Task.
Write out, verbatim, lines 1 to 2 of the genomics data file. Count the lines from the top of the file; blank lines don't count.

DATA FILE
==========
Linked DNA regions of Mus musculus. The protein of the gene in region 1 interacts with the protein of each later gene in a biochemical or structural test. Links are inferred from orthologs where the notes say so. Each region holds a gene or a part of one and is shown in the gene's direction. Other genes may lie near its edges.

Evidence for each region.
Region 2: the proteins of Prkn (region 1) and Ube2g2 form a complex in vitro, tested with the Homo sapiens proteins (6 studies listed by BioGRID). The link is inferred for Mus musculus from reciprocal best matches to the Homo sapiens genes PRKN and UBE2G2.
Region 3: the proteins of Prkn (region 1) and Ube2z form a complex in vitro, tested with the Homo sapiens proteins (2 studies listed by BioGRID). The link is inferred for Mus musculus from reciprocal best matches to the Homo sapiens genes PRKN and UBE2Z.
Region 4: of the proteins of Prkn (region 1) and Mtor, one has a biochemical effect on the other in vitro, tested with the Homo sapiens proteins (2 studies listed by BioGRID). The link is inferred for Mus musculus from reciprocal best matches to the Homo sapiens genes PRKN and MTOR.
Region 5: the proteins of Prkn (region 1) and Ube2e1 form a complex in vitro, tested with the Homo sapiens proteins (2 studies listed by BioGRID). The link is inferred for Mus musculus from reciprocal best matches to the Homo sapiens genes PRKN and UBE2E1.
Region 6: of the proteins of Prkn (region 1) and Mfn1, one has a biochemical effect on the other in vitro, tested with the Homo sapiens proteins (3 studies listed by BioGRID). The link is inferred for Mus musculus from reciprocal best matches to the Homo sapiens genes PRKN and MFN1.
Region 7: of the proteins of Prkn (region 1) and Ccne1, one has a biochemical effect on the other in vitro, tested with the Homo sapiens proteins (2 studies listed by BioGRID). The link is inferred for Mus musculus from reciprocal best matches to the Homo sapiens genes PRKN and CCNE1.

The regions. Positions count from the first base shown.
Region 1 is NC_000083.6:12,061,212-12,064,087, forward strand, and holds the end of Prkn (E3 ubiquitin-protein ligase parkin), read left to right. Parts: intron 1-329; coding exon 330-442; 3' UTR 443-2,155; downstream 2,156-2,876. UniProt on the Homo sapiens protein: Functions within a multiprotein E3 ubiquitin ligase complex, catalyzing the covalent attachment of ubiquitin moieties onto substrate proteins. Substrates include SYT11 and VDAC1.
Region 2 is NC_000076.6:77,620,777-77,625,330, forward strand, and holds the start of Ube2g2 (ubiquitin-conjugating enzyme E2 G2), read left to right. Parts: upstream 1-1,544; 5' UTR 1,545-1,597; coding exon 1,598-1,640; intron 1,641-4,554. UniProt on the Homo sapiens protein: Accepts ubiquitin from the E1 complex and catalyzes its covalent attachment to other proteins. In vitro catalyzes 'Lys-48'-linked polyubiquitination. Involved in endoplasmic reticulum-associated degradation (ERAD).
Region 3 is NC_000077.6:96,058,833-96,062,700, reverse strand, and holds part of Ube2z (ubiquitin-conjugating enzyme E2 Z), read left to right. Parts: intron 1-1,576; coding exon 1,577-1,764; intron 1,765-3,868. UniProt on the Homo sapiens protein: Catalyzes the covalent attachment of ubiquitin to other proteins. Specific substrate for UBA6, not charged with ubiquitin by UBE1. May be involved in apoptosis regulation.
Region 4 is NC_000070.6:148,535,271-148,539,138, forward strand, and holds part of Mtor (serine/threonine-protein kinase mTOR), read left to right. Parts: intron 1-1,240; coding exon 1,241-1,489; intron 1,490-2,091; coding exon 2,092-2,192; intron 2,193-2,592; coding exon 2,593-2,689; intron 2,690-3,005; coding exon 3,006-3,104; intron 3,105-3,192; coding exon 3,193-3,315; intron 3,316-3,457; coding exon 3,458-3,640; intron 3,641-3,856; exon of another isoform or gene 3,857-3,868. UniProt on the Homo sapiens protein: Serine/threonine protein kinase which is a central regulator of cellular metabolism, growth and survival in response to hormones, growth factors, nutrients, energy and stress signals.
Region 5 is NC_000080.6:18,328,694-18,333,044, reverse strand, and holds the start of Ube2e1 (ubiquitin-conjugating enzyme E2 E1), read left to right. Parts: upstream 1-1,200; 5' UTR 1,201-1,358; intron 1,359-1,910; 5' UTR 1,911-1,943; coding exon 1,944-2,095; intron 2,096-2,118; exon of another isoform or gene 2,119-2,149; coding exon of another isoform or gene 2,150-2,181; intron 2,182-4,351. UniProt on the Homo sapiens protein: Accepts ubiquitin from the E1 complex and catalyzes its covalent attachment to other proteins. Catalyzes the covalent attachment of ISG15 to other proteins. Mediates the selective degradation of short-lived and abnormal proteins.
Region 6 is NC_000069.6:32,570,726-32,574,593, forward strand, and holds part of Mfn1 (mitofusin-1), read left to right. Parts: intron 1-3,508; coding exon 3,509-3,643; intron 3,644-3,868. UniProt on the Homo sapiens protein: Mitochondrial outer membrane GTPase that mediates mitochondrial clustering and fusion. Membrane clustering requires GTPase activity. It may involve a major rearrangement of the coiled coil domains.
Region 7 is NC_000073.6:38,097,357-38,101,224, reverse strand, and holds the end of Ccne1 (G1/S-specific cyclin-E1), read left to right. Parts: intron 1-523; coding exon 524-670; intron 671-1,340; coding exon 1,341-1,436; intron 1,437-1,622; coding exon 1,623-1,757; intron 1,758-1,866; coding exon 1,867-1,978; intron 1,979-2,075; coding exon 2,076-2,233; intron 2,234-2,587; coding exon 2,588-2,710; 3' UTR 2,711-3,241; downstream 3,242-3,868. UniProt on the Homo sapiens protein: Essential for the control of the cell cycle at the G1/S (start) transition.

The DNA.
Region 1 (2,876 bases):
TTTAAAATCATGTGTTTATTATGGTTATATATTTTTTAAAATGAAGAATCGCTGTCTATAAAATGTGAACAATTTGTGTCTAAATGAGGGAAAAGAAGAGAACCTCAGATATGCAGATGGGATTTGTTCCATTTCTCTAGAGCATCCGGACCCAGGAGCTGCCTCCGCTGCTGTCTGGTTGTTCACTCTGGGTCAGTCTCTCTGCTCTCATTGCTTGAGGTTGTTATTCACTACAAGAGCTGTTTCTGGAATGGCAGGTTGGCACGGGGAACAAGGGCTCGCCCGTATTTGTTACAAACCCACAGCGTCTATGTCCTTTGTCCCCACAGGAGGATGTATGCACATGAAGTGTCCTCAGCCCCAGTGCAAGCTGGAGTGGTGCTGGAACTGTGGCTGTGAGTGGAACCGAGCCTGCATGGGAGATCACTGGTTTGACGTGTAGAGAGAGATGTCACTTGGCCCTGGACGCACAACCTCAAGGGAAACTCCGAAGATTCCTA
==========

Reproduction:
Linked DNA regions of Mus musculus. The protein of the gene in region 1 interacts with the protein of each later gene in a biochemical or structural test. Links are inferred from orthologs where the notes say so. Each region holds a gene or a part of one and is shown in the gene's direction. Other genes may lie near its edges.

Evidence for each region.